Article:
Severe thunderstorms moved across portions of northern Illinois Monday evening, producing wind damage and hail stones up to the size of baseballs. These storms formed on the nose of a 60 knot southwesterly low level jet, in a region of strong deep layer shear. The degree of vertical wind shear allowed a few storms to develop into supercells, which produced large hail and damaging winds, while others organized into linear segments which produced mainly damaging winds.
Image 1: Surface conditions at 7 pm Monday evening: Note the warm front lifting across northern Illinois.
The first severe thunderstorm developed over western Ogle County, around 9 pm. Storm tops rose to 45,000 feet, as this storm produced wind damage in the Polo and Oregon areas, along with 1 inch hail. The storm developed supercellular characteristics as it tracked quickly east, producing wind damage across the Rochelle and DeKalb areas.
While the intense supercell storm was a prolific damaging wind and large hail producer, the fact that the storm was well north of the surface warm front made it unlikely that it would produce a tornado. The instability, and inflow air for parcels rising into the updraft were located above the frontal inversion, which was roughly 5000-6000 feet above ground level.
Image 2: An aircraft descent sounding from the Greater Rockford Airport at 9:50 pm CDT, which indicates the stable near surface layer below the pink line, and the strong mid and upper level winds in excess of 50 knots above.
Image 3: Severe thunderstorm near Forreston and Polo at 9:00 pm CDT, in western Ogle County:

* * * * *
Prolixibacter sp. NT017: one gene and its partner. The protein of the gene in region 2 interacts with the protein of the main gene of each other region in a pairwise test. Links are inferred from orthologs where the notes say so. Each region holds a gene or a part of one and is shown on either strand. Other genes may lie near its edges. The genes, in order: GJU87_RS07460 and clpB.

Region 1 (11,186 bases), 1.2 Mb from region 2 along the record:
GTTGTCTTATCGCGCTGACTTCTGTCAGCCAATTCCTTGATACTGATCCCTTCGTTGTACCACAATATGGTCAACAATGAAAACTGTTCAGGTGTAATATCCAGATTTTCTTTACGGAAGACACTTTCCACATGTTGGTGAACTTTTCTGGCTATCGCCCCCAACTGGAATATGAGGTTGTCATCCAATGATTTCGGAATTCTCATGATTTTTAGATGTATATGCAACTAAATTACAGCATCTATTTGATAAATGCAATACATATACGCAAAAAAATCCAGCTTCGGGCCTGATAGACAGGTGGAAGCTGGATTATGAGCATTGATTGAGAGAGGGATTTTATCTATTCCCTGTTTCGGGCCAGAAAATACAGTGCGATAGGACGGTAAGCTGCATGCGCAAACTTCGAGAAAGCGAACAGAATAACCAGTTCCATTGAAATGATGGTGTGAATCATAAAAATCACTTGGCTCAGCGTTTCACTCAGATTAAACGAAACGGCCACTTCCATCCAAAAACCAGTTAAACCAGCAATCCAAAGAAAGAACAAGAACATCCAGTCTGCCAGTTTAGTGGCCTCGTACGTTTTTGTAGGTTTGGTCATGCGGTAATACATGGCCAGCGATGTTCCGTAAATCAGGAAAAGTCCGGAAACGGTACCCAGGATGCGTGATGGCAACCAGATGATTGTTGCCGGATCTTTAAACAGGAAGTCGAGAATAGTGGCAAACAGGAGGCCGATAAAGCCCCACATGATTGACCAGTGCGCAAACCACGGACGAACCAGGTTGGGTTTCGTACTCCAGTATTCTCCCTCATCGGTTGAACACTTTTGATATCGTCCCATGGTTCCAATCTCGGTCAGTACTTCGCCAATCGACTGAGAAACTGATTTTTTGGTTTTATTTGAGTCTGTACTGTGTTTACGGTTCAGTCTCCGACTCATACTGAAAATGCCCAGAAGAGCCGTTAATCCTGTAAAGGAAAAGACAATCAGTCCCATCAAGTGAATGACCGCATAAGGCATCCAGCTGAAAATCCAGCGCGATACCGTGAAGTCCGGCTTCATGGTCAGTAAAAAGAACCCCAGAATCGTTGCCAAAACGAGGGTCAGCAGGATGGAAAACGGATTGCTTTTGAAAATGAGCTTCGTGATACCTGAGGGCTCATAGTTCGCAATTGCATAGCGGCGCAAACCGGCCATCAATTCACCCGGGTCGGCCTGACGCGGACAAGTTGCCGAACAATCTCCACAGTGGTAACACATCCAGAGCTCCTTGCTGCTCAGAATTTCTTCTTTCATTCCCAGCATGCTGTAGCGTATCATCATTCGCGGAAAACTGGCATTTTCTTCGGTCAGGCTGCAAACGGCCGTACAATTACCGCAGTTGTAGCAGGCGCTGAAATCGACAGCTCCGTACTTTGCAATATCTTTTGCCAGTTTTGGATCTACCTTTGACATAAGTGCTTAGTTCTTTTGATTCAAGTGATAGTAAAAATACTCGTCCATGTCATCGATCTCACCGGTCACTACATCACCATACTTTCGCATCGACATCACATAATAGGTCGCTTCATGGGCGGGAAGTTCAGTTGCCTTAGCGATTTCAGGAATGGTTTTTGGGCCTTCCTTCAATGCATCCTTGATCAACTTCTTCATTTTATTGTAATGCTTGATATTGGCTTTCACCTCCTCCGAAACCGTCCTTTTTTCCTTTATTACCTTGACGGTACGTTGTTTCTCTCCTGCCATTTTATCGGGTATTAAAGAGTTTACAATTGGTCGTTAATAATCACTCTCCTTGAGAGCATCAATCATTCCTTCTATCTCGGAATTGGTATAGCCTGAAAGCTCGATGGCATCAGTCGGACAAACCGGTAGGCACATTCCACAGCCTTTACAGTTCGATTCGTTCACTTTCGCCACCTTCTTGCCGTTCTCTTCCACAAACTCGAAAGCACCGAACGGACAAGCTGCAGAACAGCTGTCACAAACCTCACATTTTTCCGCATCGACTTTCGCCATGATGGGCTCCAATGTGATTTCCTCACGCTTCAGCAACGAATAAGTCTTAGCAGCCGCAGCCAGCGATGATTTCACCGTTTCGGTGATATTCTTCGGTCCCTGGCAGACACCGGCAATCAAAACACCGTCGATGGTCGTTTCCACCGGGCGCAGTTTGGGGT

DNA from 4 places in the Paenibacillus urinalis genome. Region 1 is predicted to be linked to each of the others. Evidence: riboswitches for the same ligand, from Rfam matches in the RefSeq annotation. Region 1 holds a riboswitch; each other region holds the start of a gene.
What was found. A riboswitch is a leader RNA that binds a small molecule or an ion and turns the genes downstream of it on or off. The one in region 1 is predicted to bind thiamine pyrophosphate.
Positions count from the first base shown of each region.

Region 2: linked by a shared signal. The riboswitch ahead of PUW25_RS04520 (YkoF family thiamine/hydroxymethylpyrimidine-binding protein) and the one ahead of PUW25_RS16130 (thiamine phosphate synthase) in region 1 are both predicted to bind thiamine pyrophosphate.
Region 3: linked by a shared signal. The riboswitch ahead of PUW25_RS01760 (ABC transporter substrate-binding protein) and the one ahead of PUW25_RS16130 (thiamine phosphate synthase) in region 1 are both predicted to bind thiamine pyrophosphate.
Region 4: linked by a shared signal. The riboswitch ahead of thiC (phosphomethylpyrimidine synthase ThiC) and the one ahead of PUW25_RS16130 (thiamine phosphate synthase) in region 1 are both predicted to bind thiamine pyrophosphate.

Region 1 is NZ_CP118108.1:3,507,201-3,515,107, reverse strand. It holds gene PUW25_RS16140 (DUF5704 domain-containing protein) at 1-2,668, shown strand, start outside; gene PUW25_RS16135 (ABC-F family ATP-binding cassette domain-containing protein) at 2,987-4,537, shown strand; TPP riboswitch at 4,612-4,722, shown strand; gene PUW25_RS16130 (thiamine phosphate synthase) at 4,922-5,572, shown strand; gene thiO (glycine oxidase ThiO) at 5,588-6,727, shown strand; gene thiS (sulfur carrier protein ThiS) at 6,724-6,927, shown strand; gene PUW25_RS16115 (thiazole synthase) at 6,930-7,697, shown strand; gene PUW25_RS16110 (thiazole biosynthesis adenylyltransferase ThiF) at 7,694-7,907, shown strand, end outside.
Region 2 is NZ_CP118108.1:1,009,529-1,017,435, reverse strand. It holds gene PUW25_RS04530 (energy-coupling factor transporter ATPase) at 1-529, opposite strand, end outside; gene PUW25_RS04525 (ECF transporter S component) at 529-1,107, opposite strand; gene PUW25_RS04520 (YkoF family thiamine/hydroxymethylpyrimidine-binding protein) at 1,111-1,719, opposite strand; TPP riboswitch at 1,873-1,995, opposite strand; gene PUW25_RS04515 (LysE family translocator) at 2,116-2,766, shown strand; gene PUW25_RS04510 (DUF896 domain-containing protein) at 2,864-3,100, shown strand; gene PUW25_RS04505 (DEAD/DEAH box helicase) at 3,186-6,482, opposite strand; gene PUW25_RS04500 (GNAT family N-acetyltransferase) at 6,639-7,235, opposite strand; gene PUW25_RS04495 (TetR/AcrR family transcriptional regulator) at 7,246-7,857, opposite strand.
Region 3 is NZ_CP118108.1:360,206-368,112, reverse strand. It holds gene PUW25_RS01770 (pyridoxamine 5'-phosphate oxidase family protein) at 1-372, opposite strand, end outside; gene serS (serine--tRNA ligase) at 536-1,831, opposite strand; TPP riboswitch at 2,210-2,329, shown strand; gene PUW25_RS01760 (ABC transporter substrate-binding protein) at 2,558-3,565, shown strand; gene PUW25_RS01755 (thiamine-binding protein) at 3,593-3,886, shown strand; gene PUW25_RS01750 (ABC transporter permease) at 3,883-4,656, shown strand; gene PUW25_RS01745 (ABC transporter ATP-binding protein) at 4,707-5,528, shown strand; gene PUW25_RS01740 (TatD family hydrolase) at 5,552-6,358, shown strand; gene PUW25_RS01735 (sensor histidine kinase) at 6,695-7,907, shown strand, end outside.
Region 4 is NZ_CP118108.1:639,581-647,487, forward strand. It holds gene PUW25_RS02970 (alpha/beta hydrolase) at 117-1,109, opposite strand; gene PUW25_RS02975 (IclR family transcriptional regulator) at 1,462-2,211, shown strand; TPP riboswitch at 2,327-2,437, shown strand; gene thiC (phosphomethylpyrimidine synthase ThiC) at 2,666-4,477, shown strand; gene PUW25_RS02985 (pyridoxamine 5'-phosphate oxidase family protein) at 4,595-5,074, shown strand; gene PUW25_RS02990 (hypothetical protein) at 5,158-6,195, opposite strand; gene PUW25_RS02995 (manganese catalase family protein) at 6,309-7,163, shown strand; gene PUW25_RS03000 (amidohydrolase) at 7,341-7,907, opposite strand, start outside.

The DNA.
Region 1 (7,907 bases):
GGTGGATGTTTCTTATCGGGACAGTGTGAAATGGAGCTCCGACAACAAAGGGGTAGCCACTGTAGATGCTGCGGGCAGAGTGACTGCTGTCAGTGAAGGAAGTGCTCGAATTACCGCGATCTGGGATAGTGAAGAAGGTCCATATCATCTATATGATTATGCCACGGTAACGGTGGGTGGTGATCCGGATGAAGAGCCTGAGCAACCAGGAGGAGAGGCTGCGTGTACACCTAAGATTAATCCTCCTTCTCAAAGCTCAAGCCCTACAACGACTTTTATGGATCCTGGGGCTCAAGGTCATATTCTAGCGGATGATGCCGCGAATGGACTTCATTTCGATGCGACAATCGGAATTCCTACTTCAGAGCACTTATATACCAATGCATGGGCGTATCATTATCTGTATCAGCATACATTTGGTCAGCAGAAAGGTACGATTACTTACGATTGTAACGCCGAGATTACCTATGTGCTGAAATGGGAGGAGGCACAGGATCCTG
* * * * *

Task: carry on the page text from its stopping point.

The storm continued to intensify as it entered the far western suburbs of Chicago around 10 pm CDT. By this time, the radar presentation showed clear supercelluar structure, with a very noticeable inflow notch and rear flank down draft appendage just east of DeKalb. A second slightly weaker storm to the north over southern Mc Henry County also displayed supercelluar radar characteristics, and produced wind gusts to 60 mph and 1 inch hail across the Huntley and Island Lake areas.
Image 4: Weaker supercell near Marengo, and the stronger storm moving into western Kane County at 10:02 pm CDT:
The DeKalb County supercell continued to strengthen as it moved across the western suburbs and across O’Hare International Airport around 10:45 pm. At this time, tennis ball to baseball sized hail was reported in the heavy precipitation core north of the airport in Des Plaines, while the rear flank downdraft produced a 68 mph wind gust at O’Hare, and produced wind damage in Bensenville. Many reports of 1 to 1.5 inch hail were received from the Streamwood, Hoffman Estates and Itasca areas as this storm moved through. The storm continued to produce large hail as it moved east across the Skokie, Niles and Evanston areas, while the strongest winds pushed across the north side of the City of Chicago. The Harrison Crib, 4 miles northeast of downtown Chicago, also recorded a wind gust to 68 mph as the storm moved out over Lake Michigan.
Image 5: The intense supercell moving across Des Plaines and O'Hare airport at 10:45 pm CDT:
Image 6: The O'Hare supercell as seen by the O'Hare Terminal Doppler Weather Radar at 10:44 pm CDT. Note the well defined inflow notch, and the rear flank downdraft appendage wrapping around the west side of the airport:
A second round of severe storms developed over northwest Illinois by 11:00 pm, due to the persistent low level jet lifting warm, moist and unstable air above the warm front. These storms developed into a line of wind producing thunderstorms which produced wind damage across Rockford, Marengo, Huntley and Crystal Lake areas before weakening over the north side of Chicago after 1:00 am.
WFO Chicago, M. Ratzer April 6th, 2010